In Iraq parametrical defence, observation of the surrounding territory, patrols around the area to prevent the possible placement of remote controlled explosives on access routes are all existing problems. This means a heavy commitment. Who is supposed to carry it out? If the MSU does, with its present dimensions, there will not be much operational capacity left over for other tasks. The very contact with the local population becomes extremely difficult because anyone can be an enemy ready to carry out hostile actions: thus patrols, even when on foot, must move with great caution. Once, in Baghdad, military vehicles, jammed in the traffic, had to stop and while an armed soldier got out to give security, a man from behind another car pointed a gun at his neck and killed him. Of course, this does not happen everywhere. Episodes such as this are exceptional, but here nothing can be compared to what we are used to seeing in the Balkan theatre. I believe, however, that the concept of MSU with the capacity of carrying out the entire range of possible police tasks is a valid and important concept but must be accompanied by the flexibility often mentioned by the various speakers in this seminar: that is, wherever there are particular situations, the tasks must be defined on the basis of the local situation. Perhaps, under certain circumstances, the MSU’s most important task may be to train local police forces, in which case their formation will have to meet this requirement.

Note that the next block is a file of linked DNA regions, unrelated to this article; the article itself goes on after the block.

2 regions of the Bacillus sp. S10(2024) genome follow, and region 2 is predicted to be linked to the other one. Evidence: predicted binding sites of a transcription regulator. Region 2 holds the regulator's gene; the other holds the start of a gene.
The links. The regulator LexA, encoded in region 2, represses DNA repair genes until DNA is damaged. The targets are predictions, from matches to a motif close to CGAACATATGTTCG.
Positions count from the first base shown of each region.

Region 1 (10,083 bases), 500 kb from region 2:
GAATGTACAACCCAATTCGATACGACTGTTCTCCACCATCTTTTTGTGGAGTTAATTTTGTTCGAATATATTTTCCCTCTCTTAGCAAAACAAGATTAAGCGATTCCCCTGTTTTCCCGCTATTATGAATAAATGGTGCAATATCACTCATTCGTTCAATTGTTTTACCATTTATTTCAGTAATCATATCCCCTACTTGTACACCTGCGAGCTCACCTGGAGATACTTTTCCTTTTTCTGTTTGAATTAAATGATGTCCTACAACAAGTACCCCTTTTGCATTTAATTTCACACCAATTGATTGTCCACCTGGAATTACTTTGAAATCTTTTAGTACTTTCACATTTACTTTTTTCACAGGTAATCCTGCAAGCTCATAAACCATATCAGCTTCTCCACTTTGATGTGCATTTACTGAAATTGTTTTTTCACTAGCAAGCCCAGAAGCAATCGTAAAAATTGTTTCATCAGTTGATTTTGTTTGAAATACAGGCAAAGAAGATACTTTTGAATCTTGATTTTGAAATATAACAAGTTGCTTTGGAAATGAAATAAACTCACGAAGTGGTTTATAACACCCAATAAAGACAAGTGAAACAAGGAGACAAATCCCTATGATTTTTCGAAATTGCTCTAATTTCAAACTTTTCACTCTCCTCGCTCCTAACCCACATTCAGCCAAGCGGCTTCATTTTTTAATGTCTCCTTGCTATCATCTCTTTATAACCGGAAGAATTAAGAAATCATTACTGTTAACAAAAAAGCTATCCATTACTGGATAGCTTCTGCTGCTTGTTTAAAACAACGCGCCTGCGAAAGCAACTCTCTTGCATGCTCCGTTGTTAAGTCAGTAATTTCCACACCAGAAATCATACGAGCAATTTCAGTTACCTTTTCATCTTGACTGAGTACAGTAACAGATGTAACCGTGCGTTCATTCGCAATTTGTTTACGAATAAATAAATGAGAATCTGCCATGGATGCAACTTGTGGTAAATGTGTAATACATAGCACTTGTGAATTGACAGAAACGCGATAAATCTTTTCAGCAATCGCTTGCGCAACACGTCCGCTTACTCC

Other demands will have to be carefully assessed so that the MSU’s specific capacities are not dispersed in tasks easily carried out by normal infantry units. The MSU will always have to monitor, mentor and train local police units because this is a specific task than can be carried out in an ambit guaranteeing determined conditions of security. Investigation activity must, instead, be better organized. The role special units can play, as GIS elements, is all right because people who have to be arrested can be arrested only by that tool, which performs it better than infantry patrols. In conclusion, I wish to insist on the fact that every operational situation presents vast opportunities for the use of MSUs, but it is likewise important to define, on each occasion, the priority tasks its resources must be designed for. Thank you.

(*) - Transcript from an audio recording corrected by the author.
(**) - Lieutenant General of the Italian Army.